If you’re the proud owner of both a dog and a lawn, chances are you have at least a few yellow or brown spots out there in your field of green.
The nitrogen in dog urine is responsible for the dog urine grass burns we all know (and probably don’t love). Because of the high protein content in the canine diet, nitrogen levels in your pet’s urine will always be high, meaning that preventing the laws spots before they happen is your best bet for a healthy lawn.
Just Add Water
Watering the grass where your dog has relieved him or herself is the most effective way to dilute the effects of the nitrogen on your lawn. Making sure your dog is well hydrated can also help, as more diluted urine will have a lower concentration of nitrogen.
You can encourage your dog to drink more water:
- Make sure fresh water is available at all times for your dog, both inside and out.
- Provide a circulating pet fountain to increase your dog’s interest in water.
- If your dog likes ice cubes, drop a few in his or her water bowl. Your dog will naturally drink more water as he or she works to fish out the cubes.
Avoid giving your pet any products or “home remedies” aimed at increasing his or her water consumption, such as tomato juice or added salt. Increased salt intake can cause serious problems for older pets or those with kidney conditions.
Thoughtful Potty Breaks
Many pet owners opt to create a designated potty area for pets to do their business, such as a small area in the back or side of the yard that has been filled in with gravel, mulch, or artificial turf. Many pets can be trained to “go in the back” with praise and positive reinforcement.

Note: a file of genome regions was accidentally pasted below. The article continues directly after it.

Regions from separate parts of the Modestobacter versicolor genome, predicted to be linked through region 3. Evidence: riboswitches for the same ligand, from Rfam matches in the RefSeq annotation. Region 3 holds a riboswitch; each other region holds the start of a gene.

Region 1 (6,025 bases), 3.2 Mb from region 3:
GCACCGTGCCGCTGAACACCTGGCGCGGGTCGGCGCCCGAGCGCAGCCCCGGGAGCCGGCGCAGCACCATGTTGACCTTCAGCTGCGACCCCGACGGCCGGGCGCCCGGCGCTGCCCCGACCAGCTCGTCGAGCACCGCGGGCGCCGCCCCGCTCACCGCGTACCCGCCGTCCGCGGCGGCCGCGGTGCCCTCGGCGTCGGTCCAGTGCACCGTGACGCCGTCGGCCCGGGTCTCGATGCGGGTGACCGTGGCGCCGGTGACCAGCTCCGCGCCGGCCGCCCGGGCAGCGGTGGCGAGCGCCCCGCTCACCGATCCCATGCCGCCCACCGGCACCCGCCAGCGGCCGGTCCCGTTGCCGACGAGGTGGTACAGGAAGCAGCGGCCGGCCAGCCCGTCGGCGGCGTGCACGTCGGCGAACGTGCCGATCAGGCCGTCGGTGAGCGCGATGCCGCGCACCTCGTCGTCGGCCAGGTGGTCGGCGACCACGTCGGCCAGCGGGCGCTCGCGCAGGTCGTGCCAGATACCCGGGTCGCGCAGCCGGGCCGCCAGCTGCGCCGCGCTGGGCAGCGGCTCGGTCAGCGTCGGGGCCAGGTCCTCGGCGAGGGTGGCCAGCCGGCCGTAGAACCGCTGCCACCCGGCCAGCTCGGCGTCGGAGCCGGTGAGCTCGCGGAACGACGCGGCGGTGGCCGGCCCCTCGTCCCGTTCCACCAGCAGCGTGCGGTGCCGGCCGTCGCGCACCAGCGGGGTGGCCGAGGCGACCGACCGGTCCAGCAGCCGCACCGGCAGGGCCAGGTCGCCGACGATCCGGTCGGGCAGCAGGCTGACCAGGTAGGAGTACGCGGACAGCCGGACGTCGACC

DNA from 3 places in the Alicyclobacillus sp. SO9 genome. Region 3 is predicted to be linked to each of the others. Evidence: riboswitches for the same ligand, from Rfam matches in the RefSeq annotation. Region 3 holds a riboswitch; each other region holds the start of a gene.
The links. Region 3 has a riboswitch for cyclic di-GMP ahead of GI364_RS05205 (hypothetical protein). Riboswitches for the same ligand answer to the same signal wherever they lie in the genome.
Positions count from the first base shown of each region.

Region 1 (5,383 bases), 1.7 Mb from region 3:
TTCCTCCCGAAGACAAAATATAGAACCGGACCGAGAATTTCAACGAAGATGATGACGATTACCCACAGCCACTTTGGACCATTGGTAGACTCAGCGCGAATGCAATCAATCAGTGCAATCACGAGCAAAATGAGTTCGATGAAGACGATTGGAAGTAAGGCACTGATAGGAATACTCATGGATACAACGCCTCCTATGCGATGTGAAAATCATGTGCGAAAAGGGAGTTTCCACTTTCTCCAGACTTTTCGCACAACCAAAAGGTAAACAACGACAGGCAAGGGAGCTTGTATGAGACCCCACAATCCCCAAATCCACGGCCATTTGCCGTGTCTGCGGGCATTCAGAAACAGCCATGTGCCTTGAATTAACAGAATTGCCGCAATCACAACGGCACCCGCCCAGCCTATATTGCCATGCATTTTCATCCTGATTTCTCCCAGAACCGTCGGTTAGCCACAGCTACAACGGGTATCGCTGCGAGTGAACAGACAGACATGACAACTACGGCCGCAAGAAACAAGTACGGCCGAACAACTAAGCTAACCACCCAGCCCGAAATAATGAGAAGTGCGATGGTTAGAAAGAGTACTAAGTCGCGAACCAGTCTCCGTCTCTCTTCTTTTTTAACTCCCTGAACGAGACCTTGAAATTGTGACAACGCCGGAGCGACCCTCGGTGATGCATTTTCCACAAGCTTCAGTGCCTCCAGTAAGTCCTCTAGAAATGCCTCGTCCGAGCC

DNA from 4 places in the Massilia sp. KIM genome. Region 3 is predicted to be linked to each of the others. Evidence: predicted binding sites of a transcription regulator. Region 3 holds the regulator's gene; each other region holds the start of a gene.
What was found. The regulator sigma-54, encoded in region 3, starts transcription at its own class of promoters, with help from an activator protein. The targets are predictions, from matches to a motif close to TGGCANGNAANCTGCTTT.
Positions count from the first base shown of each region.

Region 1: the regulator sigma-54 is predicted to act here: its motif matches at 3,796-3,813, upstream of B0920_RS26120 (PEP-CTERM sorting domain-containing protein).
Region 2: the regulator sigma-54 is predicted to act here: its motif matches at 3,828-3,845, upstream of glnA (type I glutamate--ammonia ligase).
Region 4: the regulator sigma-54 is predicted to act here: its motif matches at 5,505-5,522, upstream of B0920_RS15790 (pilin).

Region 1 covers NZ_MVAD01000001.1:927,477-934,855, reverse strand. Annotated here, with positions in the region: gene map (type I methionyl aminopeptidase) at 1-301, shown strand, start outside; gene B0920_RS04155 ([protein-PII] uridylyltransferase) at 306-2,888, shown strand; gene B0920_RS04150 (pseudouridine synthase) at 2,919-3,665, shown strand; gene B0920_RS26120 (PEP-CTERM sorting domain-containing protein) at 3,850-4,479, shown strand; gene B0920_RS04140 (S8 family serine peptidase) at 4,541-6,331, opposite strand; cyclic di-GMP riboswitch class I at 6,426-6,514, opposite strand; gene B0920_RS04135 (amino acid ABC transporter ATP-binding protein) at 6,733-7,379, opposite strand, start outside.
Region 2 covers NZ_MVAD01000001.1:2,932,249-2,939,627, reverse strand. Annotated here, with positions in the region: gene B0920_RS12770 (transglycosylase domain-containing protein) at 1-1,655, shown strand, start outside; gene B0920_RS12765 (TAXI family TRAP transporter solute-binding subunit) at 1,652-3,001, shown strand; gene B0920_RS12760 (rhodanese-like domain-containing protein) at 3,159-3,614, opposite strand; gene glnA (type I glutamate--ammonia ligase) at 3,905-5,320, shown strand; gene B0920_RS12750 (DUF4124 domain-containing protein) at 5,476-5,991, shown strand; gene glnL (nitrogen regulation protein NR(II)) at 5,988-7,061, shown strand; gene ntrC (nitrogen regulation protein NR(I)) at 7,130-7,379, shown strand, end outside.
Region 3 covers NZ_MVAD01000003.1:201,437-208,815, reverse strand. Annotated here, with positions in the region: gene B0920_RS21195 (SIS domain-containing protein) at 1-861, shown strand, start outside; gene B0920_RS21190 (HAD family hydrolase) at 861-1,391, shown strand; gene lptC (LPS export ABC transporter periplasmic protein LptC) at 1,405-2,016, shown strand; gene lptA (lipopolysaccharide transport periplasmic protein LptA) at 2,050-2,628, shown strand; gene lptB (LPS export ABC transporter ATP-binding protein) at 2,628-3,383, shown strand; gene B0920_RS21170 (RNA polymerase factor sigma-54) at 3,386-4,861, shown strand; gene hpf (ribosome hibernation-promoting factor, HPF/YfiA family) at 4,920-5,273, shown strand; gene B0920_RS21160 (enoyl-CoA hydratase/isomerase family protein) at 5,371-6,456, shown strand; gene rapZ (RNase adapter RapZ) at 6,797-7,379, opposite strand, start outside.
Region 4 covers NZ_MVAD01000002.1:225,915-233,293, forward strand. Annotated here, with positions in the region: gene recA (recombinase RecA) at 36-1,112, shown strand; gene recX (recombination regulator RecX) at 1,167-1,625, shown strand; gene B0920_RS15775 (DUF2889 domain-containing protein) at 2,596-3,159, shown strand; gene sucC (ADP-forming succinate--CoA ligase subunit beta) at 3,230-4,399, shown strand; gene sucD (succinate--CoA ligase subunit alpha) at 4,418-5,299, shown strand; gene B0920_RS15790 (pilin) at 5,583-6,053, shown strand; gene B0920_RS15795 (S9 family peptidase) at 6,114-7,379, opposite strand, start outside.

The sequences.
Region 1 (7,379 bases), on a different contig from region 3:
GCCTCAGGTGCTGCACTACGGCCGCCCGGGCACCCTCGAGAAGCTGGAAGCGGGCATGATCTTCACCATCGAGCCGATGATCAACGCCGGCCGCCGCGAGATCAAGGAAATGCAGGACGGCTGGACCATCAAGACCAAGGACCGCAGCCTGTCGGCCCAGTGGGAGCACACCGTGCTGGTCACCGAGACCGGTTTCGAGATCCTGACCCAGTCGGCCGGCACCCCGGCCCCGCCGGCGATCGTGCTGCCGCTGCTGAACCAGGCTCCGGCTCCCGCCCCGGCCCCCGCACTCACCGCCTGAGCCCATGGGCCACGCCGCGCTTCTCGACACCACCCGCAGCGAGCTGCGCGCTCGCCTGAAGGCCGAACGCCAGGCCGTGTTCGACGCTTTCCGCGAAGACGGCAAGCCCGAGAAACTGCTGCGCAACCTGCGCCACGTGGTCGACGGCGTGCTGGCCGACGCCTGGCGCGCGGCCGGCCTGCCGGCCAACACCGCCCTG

Try to clean up feces daily, or as often as possible, so it doesn’t have time to sit on the lawn and damage the grass as it breaks down.
A fertilized lawn likely already has all the nitrogen it can handle. By fertilizing your lawn less, or not at all, you will reduce the overall nitrogen load to the grass, making it more resistant to developing dog urine lawn spots.
Dog Urine Grass Burns: A Word of Warning
There are a variety of products on the market touted as “lawn-saving supplements”, aimed at altering the pH of your pet’s urine to prevent grass scald. These products are largely ineffective due to the fact that nitrogen, not pH, is responsible for the yellow lawn spots. Anything that alters the pH of your pet’s urine also puts him or her at risk of developing urinary crystals, bladder stones, or other problems, and should be avoided.
At Leon Valley Veterinary Hospital, we do not recommend changing your pet’s diet or adding any supplementation without the guidance of your trusted family veterinarian. Please don’t hesitate to contact us with your questions or concerns regarding your pet.